In India, a holiday that goes wrong


India is a gigantic country with a population of more than 1.2 billion people. It is almost impossible to mention all the religious festivals. Each festival has its own history, legend and meaning. The celebrations are carefully prepared. But the Hindu festival from Dussehra to Amritsar overflowed and killed many people. We explain it to you.

Each religion in India has its own festivals

It is impossible for a tourist not to pass through a city celebrating a god or other deities. For example, the dates of « Hindu festivals » are set according to the lunar calendar, which depends on the movements of the sun and moon throughout the year.
Some Hindu festivals are celebrated as historical mythology, others due to seasonal changes…

Muslims are not to be outdone. There are many religious holidays that they celebrate with passion and dedication following the date of their Islamic calendar…

Sikh people organize many unique festivals and rituals that they celebrate with great enthusiasm and joy. They commemorate the lives of their 10 Sikh gurus, including their teachings.

People of the « Jain » religion have many religious rituals and ceremonies to celebrate. Their rituals belong to the cults of idols in various ways and festivals belong to the events of Tirthankara’s life that involve the purification of the soul.

People of the Christian religion celebrate their holidays such as Christmas, Easter, Good Friday, etc. with great enthusiasm. We will not forget the people of Buddhist religion who celebrate their festivals related to Buddha and Bodhisattvas. Buddhists have their own beliefs and rituals for celebrating historical festivals.

Amritsar was the scene of an important Hindu festival

The inhabitants of Amritsar, a city in northern India, were preparing for the Hindu festival in Dussehra. It is one of the most important festivals for Hindus.

The highest point of Dussehra is a procession of giant effigies, some reaching up to 20 metres, representing characters from Hindu mythology.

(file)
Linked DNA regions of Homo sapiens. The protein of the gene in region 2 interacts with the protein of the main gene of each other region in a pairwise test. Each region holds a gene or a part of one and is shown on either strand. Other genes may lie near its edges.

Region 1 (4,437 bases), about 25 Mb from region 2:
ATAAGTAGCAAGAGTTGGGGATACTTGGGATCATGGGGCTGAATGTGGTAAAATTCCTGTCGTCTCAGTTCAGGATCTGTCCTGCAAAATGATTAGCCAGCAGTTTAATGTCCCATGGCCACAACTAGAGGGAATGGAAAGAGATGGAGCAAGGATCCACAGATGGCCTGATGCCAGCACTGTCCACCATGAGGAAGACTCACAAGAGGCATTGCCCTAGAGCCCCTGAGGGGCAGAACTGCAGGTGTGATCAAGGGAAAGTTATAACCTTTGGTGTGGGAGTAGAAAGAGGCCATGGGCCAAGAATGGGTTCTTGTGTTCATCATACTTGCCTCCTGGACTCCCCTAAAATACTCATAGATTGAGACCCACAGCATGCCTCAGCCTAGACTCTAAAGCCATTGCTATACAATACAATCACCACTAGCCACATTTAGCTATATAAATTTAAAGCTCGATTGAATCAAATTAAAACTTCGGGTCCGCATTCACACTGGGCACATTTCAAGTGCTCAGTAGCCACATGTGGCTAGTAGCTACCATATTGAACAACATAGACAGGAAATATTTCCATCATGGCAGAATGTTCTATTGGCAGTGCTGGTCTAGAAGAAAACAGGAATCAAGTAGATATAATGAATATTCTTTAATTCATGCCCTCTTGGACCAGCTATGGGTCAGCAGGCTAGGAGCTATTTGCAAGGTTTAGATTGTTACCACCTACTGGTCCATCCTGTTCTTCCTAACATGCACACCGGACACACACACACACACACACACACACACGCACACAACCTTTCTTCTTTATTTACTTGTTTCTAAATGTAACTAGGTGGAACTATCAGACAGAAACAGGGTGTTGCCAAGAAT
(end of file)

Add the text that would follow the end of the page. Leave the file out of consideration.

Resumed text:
The latter were to be burned during the festivities. As the fire of the effigies is supposed to symbolize the dissipation of evil. Sometimes effigies represent politicians, especially Pakistani politicians!

Amritsar is in mourning

This city in northern India is known as a Sikh religious centre. But many Sikhs join this Dussehra festival alongside the Hindus. In general, this celebration attracts at least 50,000 people. However, for reasons still unexplained, fireworks were launched, particularly near railway lines.

Many people had invaded the rails looking at the fire of the effigy of the demon Ravana during the festival. Two fast trains would have arrived at the same time and without warning. More than 50 people are reported to have died.

Indians always cross railway tracks

The images we all have in mind are slow-moving trains overflowing with passengers. Some of them grab onto the roofs of the cars. In the early 2010’s, about 6,000 people lost their lives on the crowded Mumbai suburban rail network alone.

In addition, about a thousand people died as a result of overcrowding, train collisions or derailments. This is gradually being resolved through the modernization of the rail network and the arrival of high-speed trains.

Railways would have been notified

Navjot Kaur Siddhu, a politician from the local Congress party who was the main guest at the religious ceremony, said that the celebrations take place in the region every year and that railway authorities were advised to run low-speed trains. This was not the case. An investigation is ongoing.

Railways are faster than in the past

Indian railways have progressed like many other areas. The trains are faster. The Spanish are testing the Talgo, between Delhi and Mumbai, with a top speed of 150 km/h.

According to information, 800 TGV trains will be manufactured for the Indian rail network over the next 11 years as part of a joint venture with Alstom. Indian Prime Minister Narendra Modi and his Japanese counterpart Shinzo Abe recently laid the foundation stone for the Ahmedabad-Mumbai high-speed train project in Gujarat. The Mumbai high-speed train project in Ahmedabad will be based on Japan’s Shinkansen.

It is to be hoped that these lines will be protected and that regular information will be provided to the public. Habits are hard to break.

Serge Fabre





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